You will need a significant amount of money to live in Japan, but this amount depends on your lifestyle. People have different spending habits and while some are content with eating snacks from Seven Eleven some expats like to splurge more on food, drinks and entertainment. When I lived in Japan I tried to keep a tight budget every month so that I didn't have to use my savings to cover my travel expenses when I visited other Asian countries. I am going to show you the details on how I spent my money and what were the things I spent money on and the things I avoided buying.
How much money do you need in Japan?
Let’s start with the exact numbers!
So every day when I left the house I spent between $10 and $20, no matter what.
This is the amount you will spend if you go to the city, because it’s almost impossible to walk around the streets in Japan without spending any money. You will get thirsty hungry or you will accidentally end up buying things you have not even been thinking of.
Even if you're trying to save some money and you eat the cheapest noodles on the street you will need at least around $10 per meal and this is only one bowl of noodles or a small menu with some chicken and rice. If you're lucky enough you can find cheaper places, but I am trying to give you a general picture of the prices in Japan in this article.
So you can calculate $10 for a single meal and usually you have to get to the place and go back to your place and this will give you another $10 in average for transportation.
As I lived in Japan for a comparatively long time I bought a small scooter and I tried to move between places with that. By doing so, I was able to save a lot of money because I didn’t have to buy a single journey ticket for the train every time I wanted to go somewhere so this is something I would definitely recommend to you if you're planning to live in Japan as either a student or an employee.
Transportation can cost a lot of money, especially if you live in the capital and you live far away from your company’s office.
While it is common for locals in many countries to use their own car to move around the city, Japan is not a place where I would recommend owning a car, because that would cost significantly more than just using the local train system or even a bicycle or a scooter.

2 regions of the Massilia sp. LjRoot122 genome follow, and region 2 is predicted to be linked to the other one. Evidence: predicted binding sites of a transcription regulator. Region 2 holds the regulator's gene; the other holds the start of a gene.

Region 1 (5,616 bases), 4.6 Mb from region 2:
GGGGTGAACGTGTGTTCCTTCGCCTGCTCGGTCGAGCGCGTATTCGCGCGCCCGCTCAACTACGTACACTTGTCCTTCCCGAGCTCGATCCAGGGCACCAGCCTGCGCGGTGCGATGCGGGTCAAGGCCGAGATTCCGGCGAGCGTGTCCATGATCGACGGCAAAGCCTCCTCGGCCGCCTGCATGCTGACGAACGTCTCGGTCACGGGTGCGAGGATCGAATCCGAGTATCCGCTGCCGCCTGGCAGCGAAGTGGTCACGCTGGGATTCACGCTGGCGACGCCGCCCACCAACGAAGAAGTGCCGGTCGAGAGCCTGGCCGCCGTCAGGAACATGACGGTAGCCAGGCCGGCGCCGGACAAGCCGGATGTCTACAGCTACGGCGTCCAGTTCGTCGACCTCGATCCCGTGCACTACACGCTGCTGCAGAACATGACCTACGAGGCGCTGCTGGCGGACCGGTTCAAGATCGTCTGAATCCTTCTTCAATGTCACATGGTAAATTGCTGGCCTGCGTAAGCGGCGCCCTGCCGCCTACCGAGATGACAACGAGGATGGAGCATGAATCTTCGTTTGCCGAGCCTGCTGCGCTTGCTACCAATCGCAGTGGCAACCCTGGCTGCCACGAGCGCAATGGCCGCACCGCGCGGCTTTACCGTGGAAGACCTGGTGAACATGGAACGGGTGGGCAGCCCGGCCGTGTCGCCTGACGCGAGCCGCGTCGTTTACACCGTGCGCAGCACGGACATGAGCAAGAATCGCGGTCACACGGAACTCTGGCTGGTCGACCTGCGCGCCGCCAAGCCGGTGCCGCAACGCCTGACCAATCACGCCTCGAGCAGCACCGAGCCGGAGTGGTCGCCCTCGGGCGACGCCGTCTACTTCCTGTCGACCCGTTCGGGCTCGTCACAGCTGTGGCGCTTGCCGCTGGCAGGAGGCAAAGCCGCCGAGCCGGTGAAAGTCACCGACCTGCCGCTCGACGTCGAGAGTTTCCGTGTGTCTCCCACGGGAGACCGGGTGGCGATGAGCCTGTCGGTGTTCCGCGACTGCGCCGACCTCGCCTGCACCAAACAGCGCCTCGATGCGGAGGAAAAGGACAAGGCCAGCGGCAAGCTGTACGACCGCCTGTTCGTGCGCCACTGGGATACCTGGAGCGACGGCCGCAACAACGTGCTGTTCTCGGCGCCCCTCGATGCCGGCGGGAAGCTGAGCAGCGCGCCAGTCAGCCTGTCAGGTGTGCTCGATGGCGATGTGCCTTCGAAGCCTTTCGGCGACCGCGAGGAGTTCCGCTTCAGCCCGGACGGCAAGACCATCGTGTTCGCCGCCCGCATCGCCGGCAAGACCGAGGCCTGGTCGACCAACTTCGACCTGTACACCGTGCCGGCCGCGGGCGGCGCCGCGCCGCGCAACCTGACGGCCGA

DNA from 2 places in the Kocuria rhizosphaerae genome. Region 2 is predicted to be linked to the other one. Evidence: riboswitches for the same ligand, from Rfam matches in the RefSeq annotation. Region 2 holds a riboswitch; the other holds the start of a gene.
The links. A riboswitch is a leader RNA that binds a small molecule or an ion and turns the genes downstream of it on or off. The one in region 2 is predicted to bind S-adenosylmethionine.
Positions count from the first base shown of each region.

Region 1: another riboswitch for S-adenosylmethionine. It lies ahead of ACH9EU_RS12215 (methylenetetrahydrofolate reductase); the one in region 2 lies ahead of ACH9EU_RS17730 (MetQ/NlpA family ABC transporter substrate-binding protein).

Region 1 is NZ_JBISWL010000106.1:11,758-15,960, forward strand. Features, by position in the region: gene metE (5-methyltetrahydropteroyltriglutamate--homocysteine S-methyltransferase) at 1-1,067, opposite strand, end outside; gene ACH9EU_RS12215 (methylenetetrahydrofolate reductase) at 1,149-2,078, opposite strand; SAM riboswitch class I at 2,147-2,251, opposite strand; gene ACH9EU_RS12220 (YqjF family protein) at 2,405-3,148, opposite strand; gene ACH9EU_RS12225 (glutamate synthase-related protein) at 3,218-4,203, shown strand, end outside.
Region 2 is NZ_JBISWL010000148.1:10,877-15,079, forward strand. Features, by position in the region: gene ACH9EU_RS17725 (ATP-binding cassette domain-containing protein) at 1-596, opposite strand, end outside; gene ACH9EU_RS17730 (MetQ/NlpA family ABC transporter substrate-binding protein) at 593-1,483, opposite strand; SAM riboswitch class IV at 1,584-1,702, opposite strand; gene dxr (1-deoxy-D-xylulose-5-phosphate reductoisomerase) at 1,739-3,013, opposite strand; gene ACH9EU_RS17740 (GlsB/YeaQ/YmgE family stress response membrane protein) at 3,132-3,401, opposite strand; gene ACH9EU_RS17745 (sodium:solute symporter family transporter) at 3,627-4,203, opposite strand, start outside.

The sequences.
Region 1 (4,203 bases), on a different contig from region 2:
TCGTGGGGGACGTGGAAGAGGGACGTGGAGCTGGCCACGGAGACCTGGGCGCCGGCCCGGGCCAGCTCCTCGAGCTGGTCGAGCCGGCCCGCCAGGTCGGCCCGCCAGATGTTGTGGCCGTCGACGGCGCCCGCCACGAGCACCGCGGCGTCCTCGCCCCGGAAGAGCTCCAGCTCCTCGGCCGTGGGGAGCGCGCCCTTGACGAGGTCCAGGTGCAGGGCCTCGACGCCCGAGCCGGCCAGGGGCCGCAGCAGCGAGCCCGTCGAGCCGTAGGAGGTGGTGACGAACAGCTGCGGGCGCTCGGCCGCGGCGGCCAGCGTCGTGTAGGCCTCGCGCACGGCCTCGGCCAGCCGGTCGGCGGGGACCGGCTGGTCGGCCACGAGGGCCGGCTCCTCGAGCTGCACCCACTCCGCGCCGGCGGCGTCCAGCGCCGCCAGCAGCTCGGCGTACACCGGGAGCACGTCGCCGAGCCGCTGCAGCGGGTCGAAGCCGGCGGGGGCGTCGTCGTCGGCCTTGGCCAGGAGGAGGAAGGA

So if you're alone in Japan and you spend $10 to $20 per day regardless of the things you do in a day, you will end up spending between $300 and $600 each month just on things you eat, wear or drink.
Rent in Japan deserves a completely different article to talk about, but I can tell you that I rented a relatively expensive place and my rent was $1110 each month. I rented such an expensive place, because I spent quite a lot of time at home and I thought it’s better to go home to a place where I enjoy being
Adding the rent to the miscellaneous expenses you will get almost $1700 of expenses each month.
There are additional costs you will have to consider when you spend your days in Japan. Data plan is something you will definitely need and I managed to choose a pretty cheap one so I was paying around $30 every month for my phone.
I bought a SIM free iPhone from the Apple Store so I didn’t have to pay for the device itself on a monthly basis. In addition to this, I also purchased a portable WiFi device with unlimited data so I used that both when I was on the go and when I was working from home. Charging the device on a daily basis is something you always have to keep in mind because the battery is quite weak, but when I tried to have a wired Internet service installed in my apartment they were telling me insane fees so I decided to try the portable WiFi device and it worked pretty well. There was coverage almost everywhere I went and I never had to worry about running out of my monthly data plan.
There was one drawback with this solution and I found this out only when I left Japan. The contract cancellation fee is crazy. So make sure you read every single word of the contract when you buy a portable WiFi device, because at the end I had to pay almost $300 just to get rid of the device.
Water, gas and electricity costs in Japan were negligible for me, especially in summer. They add up to roughly $100 each month, but heating in winter can be very costly. This is usually because apartments are usually heated with an air conditioning system and they are highly inefficient.
When you switch on your AC, it will heat up the air layer right in front of it, but it is not going to make your whole place warm. This was very frustrating and I decided to solve the problem by installing oil heaters in my room. Oil heaters are very convenient, however they cost a lot to operate. In the coldest months I was paying well over $100 just for electricity. Well, it was warm everywhere in the apartment, but you have to keep in mind that these devices can consume a lot of electricity.